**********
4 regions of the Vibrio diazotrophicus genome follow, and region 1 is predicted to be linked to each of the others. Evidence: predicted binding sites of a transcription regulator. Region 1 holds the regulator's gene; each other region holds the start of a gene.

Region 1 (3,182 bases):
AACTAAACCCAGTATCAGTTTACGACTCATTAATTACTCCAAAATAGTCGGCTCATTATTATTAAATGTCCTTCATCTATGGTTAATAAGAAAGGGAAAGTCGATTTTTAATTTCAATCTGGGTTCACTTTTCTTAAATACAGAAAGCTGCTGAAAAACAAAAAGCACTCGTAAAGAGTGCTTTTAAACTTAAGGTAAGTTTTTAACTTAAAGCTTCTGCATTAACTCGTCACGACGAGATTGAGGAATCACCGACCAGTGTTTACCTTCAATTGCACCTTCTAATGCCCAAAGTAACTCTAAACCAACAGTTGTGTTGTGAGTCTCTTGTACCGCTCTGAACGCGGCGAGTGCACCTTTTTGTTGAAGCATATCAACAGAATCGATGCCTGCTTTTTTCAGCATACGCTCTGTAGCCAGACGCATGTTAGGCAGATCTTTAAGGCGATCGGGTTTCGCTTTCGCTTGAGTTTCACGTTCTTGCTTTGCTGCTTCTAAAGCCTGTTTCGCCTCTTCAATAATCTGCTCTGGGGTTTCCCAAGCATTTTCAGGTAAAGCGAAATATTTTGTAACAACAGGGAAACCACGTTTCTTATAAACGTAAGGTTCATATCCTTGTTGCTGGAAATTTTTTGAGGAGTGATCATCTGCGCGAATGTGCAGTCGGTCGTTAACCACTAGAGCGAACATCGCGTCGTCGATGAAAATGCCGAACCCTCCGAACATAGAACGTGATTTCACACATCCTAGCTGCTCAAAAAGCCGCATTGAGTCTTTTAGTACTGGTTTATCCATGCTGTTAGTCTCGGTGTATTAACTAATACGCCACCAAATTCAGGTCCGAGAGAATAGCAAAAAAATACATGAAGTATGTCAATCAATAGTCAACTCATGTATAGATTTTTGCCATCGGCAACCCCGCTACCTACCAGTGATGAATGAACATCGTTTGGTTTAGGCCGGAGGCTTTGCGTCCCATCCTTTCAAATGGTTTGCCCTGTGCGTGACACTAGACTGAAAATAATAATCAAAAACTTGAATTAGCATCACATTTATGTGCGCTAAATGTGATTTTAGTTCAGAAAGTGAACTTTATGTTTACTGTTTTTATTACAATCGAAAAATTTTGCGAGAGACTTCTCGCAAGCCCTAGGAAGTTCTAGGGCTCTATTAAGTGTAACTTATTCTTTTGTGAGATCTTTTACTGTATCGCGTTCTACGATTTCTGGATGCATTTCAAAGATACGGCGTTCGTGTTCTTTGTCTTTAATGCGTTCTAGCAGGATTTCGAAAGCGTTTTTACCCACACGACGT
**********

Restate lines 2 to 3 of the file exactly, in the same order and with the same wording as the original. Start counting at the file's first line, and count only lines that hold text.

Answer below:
Region 1 (3,182 bases):
AACTAAACCCAGTATCAGTTTACGACTCATTAATTACTCCAAAATAGTCGGCTCATTATTATTAAATGTCCTTCATCTATGGTTAATAAGAAAGGGAAAGTCGATTTTTAATTTCAATCTGGGTTCACTTTTCTTAAATACAGAAAGCTGCTGAAAAACAAAAAGCACTCGTAAAGAGTGCTTTTAAACTTAAGGTAAGTTTTTAACTTAAAGCTTCTGCATTAACTCGTCACGACGAGATTGAGGAATCACCGACCAGTGTTTACCTTCAATTGCACCTTCTAATGCCCAAAGTAACTCTAAACCAACAGTTGTGTTGTGAGTCTCTTGTACCGCTCTGAACGCGGCGAGTGCACCTTTTTGTTGAAGCATATCAACAGAATCGATGCCTGCTTTTTTCAGCATACGCTCTGTAGCCAGACGCATGTTAGGCAGATCTTTAAGGCGATCGGGTTTCGCTTTCGCTTGAGTTTCACGTTCTTGCTTTGCTGCTTCTAAAGCCTGTTTCGCCTCTTCAATAATCTGCTCTGGGGTTTCCCAAGCATTTTCAGGTAAAGCGAAATATTTTGTAACAACAGGGAAACCACGTTTCTTATAAACGTAAGGTTCATATCCTTGTTGCTGGAAATTTTTTGAGGAGTGATCATCTGCGCGAATGTGCAGTCGGTCGTTAACCACTAGAGCGAACATCGCGTCGTCGATGAAAATGCCGAACCCTCCGAACATAGAACGTGATTTCACACATCCTAGCTGCTCAAAAAGCCGCATTGAGTCTTTTAGTACTGGTTTATCCATGCTGTTAGTCTCGGTGTATTAACTAATACGCCACCAAATTCAGGTCCGAGAGAATAGCAAAAAAATACATGAAGTATGTCAATCAATAGTCAACTCATGTATAGATTTTTGCCATCGGCAACCCCGCTACCTACCAGTGATGAATGAACATCGTTTGGTTTAGGCCGGAGGCTTTGCGTCCCATCCTTTCAAATGGTTTGCCCTGTGCGTGACACTAGACTGAAAATAATAATCAAAAACTTGAATTAGCATCACATTTATGTGCGCTAAATGTGATTTTAGTTCAGAAAGTGAACTTTATGTTTACTGTTTTTATTACAATCGAAAAATTTTGCGAGAGACTTCTCGCAAGCCCTAGGAAGTTCTAGGGCTCTATTAAGTGTAACTTATTCTTTTGTGAGATCTTTTACTGTATCGCGTTCTACGATTTCTGGATGCATTTCAAAGATACGGCGTTCGTGTTCTTTGTCTTTAATGCGTTCTAGCAGGATTTCGAAAGCGTTTTTACCCACACGACGT